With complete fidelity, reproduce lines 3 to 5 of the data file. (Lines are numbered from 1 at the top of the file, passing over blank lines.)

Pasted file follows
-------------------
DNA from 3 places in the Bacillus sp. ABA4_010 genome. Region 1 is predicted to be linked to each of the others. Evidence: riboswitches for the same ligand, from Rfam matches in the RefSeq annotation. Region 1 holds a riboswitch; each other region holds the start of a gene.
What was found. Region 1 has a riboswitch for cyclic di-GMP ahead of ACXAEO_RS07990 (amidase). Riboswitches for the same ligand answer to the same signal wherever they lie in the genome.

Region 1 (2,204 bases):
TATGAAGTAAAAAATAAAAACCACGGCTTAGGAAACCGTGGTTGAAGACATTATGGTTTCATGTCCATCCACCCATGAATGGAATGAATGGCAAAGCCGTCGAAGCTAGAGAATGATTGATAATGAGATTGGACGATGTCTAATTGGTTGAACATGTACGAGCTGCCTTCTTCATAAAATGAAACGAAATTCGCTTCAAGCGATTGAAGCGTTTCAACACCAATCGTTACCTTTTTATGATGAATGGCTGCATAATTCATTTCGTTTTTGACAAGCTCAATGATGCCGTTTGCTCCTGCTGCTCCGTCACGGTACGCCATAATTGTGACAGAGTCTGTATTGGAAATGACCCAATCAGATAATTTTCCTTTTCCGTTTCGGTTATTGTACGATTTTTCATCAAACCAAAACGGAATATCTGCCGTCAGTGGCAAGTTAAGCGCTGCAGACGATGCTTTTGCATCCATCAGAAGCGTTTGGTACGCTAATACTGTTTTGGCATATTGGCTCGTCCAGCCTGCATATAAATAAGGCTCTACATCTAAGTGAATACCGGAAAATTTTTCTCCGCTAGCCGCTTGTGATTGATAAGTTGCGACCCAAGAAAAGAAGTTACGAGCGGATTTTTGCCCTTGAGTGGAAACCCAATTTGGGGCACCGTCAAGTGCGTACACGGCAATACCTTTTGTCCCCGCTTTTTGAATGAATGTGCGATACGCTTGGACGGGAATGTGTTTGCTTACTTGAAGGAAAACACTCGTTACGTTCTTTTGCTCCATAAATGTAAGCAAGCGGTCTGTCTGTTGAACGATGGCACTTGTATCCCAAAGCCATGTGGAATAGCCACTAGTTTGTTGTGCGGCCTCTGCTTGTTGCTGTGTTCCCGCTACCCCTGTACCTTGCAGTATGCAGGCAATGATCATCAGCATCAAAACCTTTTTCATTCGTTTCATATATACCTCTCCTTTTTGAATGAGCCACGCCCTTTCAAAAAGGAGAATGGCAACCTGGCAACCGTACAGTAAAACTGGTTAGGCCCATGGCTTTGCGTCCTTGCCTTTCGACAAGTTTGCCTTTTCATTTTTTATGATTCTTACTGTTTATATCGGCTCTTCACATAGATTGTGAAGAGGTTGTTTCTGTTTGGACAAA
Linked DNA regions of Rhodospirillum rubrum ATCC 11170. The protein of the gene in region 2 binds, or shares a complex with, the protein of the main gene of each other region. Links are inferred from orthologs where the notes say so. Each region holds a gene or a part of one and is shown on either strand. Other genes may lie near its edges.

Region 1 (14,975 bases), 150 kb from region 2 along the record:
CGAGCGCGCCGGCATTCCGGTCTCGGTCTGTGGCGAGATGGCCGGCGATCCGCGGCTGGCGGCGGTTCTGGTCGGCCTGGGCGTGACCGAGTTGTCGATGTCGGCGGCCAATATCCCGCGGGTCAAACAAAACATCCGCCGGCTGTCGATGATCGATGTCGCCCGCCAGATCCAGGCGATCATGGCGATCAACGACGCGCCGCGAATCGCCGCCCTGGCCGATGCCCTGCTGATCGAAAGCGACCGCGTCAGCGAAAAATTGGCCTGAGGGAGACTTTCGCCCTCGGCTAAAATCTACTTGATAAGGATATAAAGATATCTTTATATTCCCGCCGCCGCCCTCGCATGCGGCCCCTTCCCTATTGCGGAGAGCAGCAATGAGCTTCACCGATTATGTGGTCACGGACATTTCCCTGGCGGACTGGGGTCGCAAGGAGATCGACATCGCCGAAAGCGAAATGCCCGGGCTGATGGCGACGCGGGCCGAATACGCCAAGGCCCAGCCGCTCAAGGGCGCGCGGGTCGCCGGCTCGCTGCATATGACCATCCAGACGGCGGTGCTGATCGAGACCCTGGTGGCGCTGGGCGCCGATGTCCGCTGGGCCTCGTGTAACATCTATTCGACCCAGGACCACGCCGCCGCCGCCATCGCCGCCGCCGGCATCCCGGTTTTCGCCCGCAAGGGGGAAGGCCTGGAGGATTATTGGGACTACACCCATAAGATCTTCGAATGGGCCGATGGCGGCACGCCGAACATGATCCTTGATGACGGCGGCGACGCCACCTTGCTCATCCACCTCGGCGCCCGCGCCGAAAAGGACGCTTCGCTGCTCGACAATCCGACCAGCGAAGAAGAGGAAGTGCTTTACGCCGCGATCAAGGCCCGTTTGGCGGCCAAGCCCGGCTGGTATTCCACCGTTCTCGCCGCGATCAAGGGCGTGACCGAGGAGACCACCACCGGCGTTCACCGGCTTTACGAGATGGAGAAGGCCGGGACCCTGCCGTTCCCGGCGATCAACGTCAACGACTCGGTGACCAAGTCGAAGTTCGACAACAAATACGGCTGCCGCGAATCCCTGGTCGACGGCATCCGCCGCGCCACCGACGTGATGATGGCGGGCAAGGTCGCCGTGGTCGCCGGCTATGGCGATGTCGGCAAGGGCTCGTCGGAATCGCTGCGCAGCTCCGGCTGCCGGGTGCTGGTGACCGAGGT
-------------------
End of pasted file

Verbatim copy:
Region 1 (2,204 bases):
TATGAAGTAAAAAATAAAAACCACGGCTTAGGAAACCGTGGTTGAAGACATTATGGTTTCATGTCCATCCACCCATGAATGGAATGAATGGCAAAGCCGTCGAAGCTAGAGAATGATTGATAATGAGATTGGACGATGTCTAATTGGTTGAACATGTACGAGCTGCCTTCTTCATAAAATGAAACGAAATTCGCTTCAAGCGATTGAAGCGTTTCAACACCAATCGTTACCTTTTTATGATGAATGGCTGCATAATTCATTTCGTTTTTGACAAGCTCAATGATGCCGTTTGCTCCTGCTGCTCCGTCACGGTACGCCATAATTGTGACAGAGTCTGTATTGGAAATGACCCAATCAGATAATTTTCCTTTTCCGTTTCGGTTATTGTACGATTTTTCATCAAACCAAAACGGAATATCTGCCGTCAGTGGCAAGTTAAGCGCTGCAGACGATGCTTTTGCATCCATCAGAAGCGTTTGGTACGCTAATACTGTTTTGGCATATTGGCTCGTCCAGCCTGCATATAAATAAGGCTCTACATCTAAGTGAATACCGGAAAATTTTTCTCCGCTAGCCGCTTGTGATTGATAAGTTGCGACCCAAGAAAAGAAGTTACGAGCGGATTTTTGCCCTTGAGTGGAAACCCAATTTGGGGCACCGTCAAGTGCGTACACGGCAATACCTTTTGTCCCCGCTTTTTGAATGAATGTGCGATACGCTTGGACGGGAATGTGTTTGCTTACTTGAAGGAAAACACTCGTTACGTTCTTTTGCTCCATAAATGTAAGCAAGCGGTCTGTCTGTTGAACGATGGCACTTGTATCCCAAAGCCATGTGGAATAGCCACTAGTTTGTTGTGCGGCCTCTGCTTGTTGCTGTGTTCCCGCTACCCCTGTACCTTGCAGTATGCAGGCAATGATCATCAGCATCAAAACCTTTTTCATTCGTTTCATATATACCTCTCCTTTTTGAATGAGCCACGCCCTTTCAAAAAGGAGAATGGCAACCTGGCAACCGTACAGTAAAACTGGTTAGGCCCATGGCTTTGCGTCCTTGCCTTTCGACAAGTTTGCCTTTTCATTTTTTATGATTCTTACTGTTTATATCGGCTCTTCACATAGATTGTGAAGAGGTTGTTTCTGTTTGGACAAA
Linked DNA regions of Rhodospirillum rubrum ATCC 11170. The protein of the gene in region 2 binds, or shares a complex with, the protein of the main gene of each other region. Links are inferred from orthologs where the notes say so. Each region holds a gene or a part of one and is shown on either strand. Other genes may lie near its edges.